The unregistered Alga! party, one of Kazakhstan’s only genuine opposition forces, has lost its legal battle against closure, it announced by Twitter today.
On December 21 a court in Almaty declared Alga! “extremist” and ordered its closure, the party said. It had been battling the closure bid since last month, when prosecutors announced they were seeking to shut it over allegations that it was involved in inciting fatal unrest in Zhanaozen last December.
Alga! leader Vladimir Kozlov is serving a jail term on charges he fomented that violence and sought to overthrow the administration of long-time President Nursultan Nazarbayev. Kozlov denies the charges and argues that he and his party -- which the authorities have for years refused to register to operate legally -- engaged only in legitimate opposition activity. Independent watchdog groups called the trial a sham.
In related cases, authorities are seeking the closure of around 40 media outlets. Two, the Stan TV Internet station and K+ satellite TV have already been closed. Outspoken newspapers Respublika (which has long operated under pressure in Kazakhstan) and Vzglyad (whose editor Igor Vinyavskiy was arrested in a post-Zhanaozen crackdown and later amnestied) continue their battles against closure, which Respublika deputy editor Oksana Makushina has condemned as a “reprisal” for critical reporting. The bid to ban these media outlets targets all web pages associated with them, including their Facebook and Twitter pages.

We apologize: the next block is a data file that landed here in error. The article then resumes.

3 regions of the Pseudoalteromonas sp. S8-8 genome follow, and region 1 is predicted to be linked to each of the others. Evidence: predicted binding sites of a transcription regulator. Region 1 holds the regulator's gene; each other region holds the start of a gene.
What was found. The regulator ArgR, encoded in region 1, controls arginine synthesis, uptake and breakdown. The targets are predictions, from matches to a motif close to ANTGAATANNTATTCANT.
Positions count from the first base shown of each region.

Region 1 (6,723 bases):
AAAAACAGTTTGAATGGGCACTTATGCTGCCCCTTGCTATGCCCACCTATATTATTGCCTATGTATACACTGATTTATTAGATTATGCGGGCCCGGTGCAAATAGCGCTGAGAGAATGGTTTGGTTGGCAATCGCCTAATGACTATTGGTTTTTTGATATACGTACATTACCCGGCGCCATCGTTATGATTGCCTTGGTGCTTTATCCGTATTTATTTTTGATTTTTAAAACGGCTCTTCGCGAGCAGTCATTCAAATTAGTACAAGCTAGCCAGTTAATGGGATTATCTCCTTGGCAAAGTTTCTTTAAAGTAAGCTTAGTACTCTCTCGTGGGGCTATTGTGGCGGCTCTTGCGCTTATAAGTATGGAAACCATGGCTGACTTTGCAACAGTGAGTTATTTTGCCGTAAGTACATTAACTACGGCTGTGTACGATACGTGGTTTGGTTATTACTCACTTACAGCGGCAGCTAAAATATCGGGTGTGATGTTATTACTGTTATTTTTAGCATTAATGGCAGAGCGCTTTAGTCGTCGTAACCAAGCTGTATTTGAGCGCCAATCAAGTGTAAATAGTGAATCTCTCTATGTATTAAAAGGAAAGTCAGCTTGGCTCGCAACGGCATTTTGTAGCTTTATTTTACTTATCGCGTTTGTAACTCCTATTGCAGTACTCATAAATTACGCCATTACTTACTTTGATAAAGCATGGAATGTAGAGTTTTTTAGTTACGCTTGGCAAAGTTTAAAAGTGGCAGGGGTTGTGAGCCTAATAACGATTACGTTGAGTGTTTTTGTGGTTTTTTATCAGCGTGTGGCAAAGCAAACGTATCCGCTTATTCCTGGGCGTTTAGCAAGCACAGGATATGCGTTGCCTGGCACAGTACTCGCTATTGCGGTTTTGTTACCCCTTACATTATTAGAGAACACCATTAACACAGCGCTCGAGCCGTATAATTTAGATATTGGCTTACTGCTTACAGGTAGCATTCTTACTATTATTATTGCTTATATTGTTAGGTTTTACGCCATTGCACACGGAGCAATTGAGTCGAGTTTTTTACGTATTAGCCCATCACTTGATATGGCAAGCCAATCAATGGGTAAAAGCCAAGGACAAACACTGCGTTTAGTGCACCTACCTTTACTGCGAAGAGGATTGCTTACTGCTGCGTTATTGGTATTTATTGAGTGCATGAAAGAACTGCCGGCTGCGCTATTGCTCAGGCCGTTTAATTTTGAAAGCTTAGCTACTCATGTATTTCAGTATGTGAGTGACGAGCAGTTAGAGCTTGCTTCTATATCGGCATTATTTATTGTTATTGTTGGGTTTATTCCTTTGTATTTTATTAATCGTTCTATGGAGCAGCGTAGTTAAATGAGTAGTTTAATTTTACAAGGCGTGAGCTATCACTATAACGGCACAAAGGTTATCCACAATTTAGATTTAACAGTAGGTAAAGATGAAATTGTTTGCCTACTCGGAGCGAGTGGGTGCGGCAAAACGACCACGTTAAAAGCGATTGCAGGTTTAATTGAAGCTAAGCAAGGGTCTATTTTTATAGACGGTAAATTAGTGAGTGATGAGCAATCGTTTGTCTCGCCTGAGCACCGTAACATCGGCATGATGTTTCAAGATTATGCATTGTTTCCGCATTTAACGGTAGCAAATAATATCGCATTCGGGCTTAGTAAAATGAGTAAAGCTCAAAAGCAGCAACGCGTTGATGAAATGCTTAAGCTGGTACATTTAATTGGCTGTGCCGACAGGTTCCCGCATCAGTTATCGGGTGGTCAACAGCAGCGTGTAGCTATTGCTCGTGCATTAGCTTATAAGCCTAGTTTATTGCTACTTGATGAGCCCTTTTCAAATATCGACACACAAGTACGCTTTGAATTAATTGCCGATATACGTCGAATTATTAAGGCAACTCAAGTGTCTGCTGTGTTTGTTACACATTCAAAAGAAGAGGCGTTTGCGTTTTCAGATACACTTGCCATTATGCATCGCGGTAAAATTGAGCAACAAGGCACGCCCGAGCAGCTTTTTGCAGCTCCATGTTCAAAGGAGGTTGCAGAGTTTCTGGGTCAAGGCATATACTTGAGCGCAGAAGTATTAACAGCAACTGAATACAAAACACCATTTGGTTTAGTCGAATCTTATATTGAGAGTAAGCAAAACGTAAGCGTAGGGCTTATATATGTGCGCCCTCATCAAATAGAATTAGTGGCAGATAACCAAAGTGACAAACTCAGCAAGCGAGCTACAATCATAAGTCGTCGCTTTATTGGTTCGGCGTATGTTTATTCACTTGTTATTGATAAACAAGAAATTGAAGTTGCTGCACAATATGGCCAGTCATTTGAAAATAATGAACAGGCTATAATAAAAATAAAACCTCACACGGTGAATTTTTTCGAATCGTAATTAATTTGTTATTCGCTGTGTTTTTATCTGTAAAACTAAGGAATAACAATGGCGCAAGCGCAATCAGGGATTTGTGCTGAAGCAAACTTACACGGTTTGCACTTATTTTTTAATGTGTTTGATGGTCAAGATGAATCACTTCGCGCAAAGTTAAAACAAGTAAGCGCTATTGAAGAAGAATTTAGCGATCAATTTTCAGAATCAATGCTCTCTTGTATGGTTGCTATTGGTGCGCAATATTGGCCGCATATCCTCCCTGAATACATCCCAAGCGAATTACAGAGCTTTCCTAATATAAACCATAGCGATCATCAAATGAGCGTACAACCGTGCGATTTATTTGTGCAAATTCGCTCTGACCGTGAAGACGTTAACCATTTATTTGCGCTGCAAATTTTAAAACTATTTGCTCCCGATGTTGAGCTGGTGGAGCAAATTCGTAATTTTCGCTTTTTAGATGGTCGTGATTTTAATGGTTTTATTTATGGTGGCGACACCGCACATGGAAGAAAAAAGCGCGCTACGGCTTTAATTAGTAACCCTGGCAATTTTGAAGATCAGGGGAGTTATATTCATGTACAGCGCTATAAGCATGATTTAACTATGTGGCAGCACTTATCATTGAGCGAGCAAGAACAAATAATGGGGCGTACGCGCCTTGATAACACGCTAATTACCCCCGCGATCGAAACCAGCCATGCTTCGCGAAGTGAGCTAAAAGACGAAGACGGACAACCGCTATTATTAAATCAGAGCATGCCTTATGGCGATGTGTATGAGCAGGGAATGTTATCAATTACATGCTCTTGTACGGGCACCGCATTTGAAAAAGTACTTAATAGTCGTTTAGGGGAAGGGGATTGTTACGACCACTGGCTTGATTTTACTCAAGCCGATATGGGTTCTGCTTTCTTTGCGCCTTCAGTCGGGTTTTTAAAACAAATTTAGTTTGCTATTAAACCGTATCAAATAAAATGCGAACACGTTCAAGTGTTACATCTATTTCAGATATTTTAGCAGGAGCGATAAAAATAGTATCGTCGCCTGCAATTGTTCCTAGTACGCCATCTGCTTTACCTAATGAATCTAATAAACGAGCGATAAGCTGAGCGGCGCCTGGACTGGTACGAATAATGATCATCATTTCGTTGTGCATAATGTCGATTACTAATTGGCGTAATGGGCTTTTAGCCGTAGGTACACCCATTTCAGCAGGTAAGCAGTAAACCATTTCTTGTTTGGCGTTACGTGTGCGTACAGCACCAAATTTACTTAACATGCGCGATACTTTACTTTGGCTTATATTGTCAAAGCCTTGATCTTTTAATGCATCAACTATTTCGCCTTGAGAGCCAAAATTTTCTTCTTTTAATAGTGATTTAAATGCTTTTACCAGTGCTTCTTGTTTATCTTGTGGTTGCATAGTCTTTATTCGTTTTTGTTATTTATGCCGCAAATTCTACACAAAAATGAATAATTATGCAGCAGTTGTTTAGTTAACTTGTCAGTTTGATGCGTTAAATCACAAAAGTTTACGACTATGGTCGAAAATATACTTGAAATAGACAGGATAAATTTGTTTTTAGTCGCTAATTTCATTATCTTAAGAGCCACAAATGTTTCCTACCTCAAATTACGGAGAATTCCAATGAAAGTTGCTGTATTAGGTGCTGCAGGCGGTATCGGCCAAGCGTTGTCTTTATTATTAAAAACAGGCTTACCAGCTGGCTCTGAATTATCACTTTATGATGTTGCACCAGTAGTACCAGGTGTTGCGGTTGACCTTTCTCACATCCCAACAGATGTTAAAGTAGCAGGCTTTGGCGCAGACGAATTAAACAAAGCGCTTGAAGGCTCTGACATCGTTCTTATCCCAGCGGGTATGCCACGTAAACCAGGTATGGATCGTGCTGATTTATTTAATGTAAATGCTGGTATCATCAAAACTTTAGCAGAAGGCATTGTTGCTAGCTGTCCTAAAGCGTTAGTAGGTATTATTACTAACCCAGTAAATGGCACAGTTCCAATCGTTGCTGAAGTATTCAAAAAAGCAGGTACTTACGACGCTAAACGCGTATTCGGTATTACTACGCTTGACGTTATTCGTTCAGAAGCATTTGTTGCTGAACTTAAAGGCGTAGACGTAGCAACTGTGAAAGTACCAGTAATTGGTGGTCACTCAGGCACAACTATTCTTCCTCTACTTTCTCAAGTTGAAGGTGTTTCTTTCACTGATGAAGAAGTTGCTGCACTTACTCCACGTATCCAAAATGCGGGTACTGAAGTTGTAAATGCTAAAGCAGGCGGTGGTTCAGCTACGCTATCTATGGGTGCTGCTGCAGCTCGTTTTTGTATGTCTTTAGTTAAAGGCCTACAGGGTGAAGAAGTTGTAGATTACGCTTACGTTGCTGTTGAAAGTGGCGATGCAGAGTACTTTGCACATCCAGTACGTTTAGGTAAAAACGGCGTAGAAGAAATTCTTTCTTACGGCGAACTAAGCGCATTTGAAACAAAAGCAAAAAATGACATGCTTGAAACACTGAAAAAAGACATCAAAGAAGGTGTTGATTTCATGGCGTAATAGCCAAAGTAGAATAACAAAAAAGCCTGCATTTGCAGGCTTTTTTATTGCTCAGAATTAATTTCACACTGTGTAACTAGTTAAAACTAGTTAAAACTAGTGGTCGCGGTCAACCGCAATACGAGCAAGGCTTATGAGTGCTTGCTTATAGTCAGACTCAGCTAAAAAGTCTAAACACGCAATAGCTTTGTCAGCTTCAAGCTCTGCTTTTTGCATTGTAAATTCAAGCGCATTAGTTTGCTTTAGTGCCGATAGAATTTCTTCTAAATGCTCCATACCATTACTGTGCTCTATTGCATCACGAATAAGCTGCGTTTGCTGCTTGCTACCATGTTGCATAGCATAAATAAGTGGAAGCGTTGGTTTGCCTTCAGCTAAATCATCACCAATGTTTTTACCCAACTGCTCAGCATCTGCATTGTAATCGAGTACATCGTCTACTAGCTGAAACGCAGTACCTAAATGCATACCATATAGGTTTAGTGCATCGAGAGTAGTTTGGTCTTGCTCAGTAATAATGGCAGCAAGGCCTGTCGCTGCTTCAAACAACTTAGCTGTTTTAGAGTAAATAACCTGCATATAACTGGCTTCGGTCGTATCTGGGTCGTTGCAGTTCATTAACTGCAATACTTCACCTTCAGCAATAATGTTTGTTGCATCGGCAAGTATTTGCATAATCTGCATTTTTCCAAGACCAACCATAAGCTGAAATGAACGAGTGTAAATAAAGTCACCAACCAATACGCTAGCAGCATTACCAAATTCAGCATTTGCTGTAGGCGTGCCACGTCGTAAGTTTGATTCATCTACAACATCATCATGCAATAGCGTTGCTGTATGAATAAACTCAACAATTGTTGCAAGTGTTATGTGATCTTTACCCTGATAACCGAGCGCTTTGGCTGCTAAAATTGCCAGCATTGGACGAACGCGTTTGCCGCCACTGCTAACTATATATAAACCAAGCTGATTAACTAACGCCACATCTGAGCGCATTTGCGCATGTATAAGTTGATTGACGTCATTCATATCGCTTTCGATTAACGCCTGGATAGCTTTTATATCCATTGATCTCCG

Prosecutors allege the outlets aired material “aimed at inciting social enmity” and contained calls to overthrow the state in their reporting on Zhanaozen, and that they are funded by fugitive oligarch Mukhtar Ablyazov (who is on the run from British justice in a separate fraud case). Prosecutors at Kozlov’s trial alleged that Ablyazov, a vocal Nazarbayev opponent, was Kozlov’s funder and co-conspirator.
Pressure on the independent media was stepped up this week with raids by the security services on Respublika and Stan TV; documents and equipment were confiscated. Officers also raided Alga! offices and sealed the home of Kozlov’s wife Aliya Turusbekova, evicting her and impounding not only most of her possessions but also her dogs, Respublika reported.
The crackdown has sparked expressions of concern from international watchdogs such as the Committee to Protect Journalists, Reporters Without Borders, Article 19 and Human Rights Watch. On December 13 the US mission to the Organization for Security and Cooperation in Europe noted its “serious concern [over] recent efforts by the government of Kazakhstan to use the legal system to silence opposition voices and those critical of the government.”
Astana denies any political component to the cases. On December 18 Foreign Minister Erlan Idrissov published a commentary defending the government’s response to the Zhanaozen crisis and outlining measures taken in response. “[W]e believe that our response over the last year shows a growing maturity and underlines our determination to keep learning and improving our country,” he said.